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The Long Tail of Niche Publishing, Shannon Okey
 

The Long Tail of Niche Publishing, Shannon Okey

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http://www.toccon.com/toc2013/public/schedule/detail/26726 ...

http://www.toccon.com/toc2013/public/schedule/detail/26726

Larger publishers and distributors are often unwilling to take a chance on what they consider “niche.” Yet consumers want specialization and more advanced content rather than lowest common denominator material. What’s a creative professional to do? Using the example of knit publishing and its evolving presence in the e-book market, as well as best practices for designers and creatives relating to publishing, we’ll explore ways to increase creators’ revenue and buck the established publishing system.

Presented by Shannon Okey of Cooperative Press. TOC NYC 2013.

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    The Long Tail of Niche Publishing, Shannon Okey The Long Tail of Niche Publishing, Shannon Okey Presentation Transcript

    • Knitting a Long Tail in Niche Publishing Shannon Okey, Cooperative Press
    • Why "niche"?For our purposes, niche publishing = publishing on anytopic that isnt readily seen as commercially viable, eitherbecause the topic is too narrow/specialized or becausethe publishers havent caught up to YOU yet!Sadly, the latter is usually the case.
    • Doing the [publisher] mathThe last major-publisher project I turned down:$15,000 advance offered- $2250 to agent (15%)- $7000 from our pocket to pay photographer chosen by publisher- $4000 to pay technical editor and sample knitters- $500 minimum for shipping & various expenses= $1250, divided by 2 authors, for a year of work. (and unlikely to earn more via royalties!)
    • The fiction sideA good friend of mine got a 3-book deal (fiction) for $110,000 atauction.Less 40% tax/SEP = $66,000Less 15% agent commission, $56,100That $56,100 is divided over three years, in nine separate payments(signing, delivery/acceptance, and publish date).She earns $18,700 per year (in the Bay Area!) before she even goes toany writing conferences or promotional events. Needless to say, she still works 80 hours a week at her day job.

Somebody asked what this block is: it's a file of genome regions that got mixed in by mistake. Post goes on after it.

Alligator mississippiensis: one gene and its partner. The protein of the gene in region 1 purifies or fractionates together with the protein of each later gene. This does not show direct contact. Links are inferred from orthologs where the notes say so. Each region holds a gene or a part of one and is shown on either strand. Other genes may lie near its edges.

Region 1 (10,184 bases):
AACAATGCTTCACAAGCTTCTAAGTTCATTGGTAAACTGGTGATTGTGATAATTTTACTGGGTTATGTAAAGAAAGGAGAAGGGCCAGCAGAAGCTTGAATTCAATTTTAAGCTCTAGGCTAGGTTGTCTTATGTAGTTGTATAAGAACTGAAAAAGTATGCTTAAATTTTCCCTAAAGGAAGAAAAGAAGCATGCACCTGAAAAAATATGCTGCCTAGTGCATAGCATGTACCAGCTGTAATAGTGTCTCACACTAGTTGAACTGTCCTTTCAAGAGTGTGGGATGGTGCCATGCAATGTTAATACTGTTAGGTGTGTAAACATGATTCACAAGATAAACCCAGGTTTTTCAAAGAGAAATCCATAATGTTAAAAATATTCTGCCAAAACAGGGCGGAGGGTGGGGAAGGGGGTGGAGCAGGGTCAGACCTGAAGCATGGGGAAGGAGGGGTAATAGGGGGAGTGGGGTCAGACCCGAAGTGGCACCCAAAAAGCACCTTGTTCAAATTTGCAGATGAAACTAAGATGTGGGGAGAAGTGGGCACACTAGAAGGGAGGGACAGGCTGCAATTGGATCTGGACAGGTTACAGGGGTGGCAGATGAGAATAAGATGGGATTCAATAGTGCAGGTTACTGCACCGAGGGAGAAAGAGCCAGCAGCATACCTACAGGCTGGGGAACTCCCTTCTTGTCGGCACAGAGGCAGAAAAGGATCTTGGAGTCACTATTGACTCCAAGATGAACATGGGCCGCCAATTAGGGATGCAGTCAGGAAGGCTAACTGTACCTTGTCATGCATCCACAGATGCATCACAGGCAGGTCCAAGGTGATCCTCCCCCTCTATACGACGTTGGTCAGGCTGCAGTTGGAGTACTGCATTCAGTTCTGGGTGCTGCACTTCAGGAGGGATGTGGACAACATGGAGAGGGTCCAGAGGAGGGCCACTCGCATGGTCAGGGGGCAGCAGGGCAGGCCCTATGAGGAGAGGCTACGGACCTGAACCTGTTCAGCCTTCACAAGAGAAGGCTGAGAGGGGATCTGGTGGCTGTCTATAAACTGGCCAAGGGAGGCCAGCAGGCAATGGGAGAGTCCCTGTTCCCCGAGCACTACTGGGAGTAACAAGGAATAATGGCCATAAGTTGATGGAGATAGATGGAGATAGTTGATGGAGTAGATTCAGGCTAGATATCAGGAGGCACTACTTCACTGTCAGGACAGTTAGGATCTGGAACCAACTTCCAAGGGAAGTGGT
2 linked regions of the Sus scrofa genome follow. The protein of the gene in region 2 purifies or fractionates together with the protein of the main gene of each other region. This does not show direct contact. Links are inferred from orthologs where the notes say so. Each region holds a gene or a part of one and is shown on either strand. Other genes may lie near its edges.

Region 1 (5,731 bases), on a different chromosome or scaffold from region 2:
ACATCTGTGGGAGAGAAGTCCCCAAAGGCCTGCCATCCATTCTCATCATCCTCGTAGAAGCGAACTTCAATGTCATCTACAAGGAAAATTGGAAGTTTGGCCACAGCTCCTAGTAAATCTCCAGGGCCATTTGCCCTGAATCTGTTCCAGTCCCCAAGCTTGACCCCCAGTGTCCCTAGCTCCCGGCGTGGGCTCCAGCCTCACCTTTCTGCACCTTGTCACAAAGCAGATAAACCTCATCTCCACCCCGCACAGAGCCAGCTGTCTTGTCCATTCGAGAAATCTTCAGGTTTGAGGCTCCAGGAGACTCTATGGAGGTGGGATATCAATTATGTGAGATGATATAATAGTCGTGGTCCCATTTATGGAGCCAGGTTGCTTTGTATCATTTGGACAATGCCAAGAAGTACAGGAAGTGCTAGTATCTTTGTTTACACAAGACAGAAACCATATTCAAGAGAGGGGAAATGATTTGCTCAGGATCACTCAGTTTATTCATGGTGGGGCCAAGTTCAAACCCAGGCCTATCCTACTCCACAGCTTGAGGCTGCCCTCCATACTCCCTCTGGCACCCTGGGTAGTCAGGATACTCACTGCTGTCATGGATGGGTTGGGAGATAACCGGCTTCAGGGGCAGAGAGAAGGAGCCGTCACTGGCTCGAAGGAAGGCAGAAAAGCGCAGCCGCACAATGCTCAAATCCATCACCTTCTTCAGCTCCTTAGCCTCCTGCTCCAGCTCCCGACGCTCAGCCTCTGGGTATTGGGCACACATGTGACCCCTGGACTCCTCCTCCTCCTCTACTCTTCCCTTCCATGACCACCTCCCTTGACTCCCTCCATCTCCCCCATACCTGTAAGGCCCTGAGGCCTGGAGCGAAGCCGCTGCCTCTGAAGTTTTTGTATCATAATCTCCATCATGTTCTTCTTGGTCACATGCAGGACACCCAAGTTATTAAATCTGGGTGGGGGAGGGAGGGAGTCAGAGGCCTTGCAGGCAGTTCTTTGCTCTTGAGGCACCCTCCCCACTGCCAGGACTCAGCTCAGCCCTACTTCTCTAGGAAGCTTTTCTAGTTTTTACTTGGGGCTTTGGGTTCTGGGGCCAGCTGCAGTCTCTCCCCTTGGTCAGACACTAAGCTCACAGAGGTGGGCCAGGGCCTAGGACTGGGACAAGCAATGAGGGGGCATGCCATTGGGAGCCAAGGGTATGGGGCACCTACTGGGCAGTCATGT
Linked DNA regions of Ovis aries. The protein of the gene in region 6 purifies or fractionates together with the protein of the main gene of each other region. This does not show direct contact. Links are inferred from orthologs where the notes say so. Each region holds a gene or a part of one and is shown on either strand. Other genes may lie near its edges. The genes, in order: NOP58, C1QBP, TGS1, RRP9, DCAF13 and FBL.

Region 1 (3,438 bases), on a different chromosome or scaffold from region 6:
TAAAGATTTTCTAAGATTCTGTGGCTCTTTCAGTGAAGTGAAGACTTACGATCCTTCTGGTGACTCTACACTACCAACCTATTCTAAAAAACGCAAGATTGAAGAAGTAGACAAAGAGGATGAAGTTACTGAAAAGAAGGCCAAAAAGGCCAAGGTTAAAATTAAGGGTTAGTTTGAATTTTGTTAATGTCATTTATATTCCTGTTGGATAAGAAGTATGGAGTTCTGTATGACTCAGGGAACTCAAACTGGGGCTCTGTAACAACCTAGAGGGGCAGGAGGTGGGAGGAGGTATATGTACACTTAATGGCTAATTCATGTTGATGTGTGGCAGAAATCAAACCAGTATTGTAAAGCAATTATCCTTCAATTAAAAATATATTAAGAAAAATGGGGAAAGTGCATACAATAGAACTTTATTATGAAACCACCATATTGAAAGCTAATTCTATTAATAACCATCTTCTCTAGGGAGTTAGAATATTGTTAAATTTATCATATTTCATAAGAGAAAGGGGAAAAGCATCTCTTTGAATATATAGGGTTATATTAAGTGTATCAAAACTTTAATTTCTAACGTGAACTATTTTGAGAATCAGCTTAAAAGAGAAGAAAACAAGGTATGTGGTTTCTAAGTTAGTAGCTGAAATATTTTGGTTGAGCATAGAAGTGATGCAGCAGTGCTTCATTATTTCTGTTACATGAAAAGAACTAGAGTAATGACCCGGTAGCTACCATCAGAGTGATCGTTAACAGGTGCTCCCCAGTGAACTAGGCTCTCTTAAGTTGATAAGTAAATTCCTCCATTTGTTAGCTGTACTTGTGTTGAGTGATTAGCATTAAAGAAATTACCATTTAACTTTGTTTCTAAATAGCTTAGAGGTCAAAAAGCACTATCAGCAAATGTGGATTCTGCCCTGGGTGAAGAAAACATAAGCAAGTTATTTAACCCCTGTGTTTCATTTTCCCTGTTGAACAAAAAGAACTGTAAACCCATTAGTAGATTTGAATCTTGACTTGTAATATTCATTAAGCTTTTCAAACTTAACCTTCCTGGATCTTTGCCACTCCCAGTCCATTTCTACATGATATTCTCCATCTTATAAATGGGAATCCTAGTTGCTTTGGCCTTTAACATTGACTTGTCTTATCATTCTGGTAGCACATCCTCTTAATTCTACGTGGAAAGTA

• Release the numbers!Writing as a profession doesnt pay much as a generalrule. Even the lucrative romance novel market... seehttp://brendahiatt.com/show-me-the-moneyfor one of the only publisher-by-publisher breakdownsavailable for a specific genre widely available to thepublic.
    • The long tailThe one on the left, not the one on the right.
    • Essential infoChris Anderson, author of The Long Tail: Why The Future of Businessis Selling Less of More:"The average Barnes & Noble carries 130,000 titles. Yet more than halfof Amazons book sales come from outside its top 130,000 titles." Rules of the Long Tail according to Anderson:One: make everything availableTwo: cut the price in half, then lower it even moreThree: help them [consumers] find it
    • However... Andersons rule one: make everything available.Before you can do that, you need to have something to MAKE available!
    • Identifying YOUR nicheResearch/read available books and media on your topicthat are already on the market.For my book The Knitgrrl Guide to Professional KnitwearDesign, there were no other books on the business ofcreating and selling patterns for hand knitting.(Chances are good you probably arent as specialized. Doyour research!)
    • You take the good, you take the bad...Where are there deficiencies in the existing market?ARE there any books on your topic already?Whose books are ok, but not the greatest?What can you add to the conversation?
    • Content development YOU DONT HAVE TO START FROM SCRATCH!Dig through your files: old presentations, blog posts, one-off articles or pieces, even long emails are all content-fodder for a book.(For the purposes of our conversation, well assume youre creating abook/ebook, though it could also be an online class, app or any otherkind of published content thats for sale)
    • Format War II Remember who won the Great Music Format War? (MP3).Were still in the middle of a digital format war for booksand ebooks, and there isnt a clear winner yet.ePub (Apple iBookstore, etc).azw/.mobi (Amazon Kindle)and many many moreCount on making your book available in both majorformats, plus PDF.